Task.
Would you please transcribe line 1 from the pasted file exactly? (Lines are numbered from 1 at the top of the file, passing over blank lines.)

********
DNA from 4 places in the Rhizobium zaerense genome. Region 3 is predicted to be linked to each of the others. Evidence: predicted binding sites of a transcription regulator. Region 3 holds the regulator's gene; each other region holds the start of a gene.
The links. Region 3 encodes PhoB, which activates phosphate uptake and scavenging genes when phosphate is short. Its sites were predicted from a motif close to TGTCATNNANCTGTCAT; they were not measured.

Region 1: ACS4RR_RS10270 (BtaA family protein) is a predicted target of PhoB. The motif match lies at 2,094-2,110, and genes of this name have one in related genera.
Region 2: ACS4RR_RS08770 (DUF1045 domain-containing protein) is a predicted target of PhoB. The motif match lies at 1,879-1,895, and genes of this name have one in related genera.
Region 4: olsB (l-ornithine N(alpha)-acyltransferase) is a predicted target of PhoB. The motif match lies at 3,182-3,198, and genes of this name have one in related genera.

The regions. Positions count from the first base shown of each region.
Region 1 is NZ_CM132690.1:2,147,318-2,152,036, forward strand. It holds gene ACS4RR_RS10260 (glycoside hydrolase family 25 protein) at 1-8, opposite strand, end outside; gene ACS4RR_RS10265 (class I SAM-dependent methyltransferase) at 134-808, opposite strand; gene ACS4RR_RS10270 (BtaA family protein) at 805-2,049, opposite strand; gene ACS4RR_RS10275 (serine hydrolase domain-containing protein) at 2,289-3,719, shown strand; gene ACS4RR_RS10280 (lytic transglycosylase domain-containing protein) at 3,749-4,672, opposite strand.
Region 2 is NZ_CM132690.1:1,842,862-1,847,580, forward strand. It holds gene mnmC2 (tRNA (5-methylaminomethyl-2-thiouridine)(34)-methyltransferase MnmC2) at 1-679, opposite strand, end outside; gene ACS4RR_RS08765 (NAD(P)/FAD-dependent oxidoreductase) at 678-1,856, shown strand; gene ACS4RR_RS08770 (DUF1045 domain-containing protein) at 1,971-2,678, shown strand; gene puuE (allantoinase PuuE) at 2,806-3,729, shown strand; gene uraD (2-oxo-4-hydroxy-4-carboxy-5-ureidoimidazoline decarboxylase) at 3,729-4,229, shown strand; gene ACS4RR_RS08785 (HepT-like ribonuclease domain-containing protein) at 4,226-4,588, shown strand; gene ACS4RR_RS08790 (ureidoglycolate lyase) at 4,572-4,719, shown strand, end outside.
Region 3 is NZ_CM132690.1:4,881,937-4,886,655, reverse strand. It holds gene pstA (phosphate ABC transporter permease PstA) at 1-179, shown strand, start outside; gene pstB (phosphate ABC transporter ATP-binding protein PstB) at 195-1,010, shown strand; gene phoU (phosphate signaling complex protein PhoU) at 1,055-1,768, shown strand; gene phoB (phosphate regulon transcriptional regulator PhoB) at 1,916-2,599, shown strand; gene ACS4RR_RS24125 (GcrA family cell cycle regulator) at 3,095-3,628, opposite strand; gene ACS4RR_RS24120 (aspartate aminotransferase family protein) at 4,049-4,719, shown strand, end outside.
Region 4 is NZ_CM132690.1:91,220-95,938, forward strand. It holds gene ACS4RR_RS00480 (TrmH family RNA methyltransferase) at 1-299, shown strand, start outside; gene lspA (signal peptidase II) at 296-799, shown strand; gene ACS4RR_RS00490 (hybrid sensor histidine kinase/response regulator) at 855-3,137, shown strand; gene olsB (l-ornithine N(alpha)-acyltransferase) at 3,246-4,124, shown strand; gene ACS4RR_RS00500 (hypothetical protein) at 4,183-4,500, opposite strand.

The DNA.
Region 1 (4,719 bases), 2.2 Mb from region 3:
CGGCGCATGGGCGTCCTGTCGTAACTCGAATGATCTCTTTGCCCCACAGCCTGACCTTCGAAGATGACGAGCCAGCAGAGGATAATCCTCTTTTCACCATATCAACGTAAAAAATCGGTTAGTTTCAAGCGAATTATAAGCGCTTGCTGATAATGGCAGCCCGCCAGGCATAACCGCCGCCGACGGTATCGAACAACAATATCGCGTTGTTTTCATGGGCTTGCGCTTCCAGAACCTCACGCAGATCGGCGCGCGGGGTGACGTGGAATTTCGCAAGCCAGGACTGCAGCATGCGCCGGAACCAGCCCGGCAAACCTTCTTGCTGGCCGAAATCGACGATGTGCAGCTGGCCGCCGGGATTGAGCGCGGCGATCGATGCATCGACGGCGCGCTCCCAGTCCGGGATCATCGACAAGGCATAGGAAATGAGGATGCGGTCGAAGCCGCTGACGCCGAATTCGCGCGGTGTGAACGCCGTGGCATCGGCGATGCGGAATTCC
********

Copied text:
DNA from 4 places in the Rhizobium zaerense genome. Region 3 is predicted to be linked to each of the others. Evidence: predicted binding sites of a transcription regulator. Region 3 holds the regulator's gene; each other region holds the start of a gene.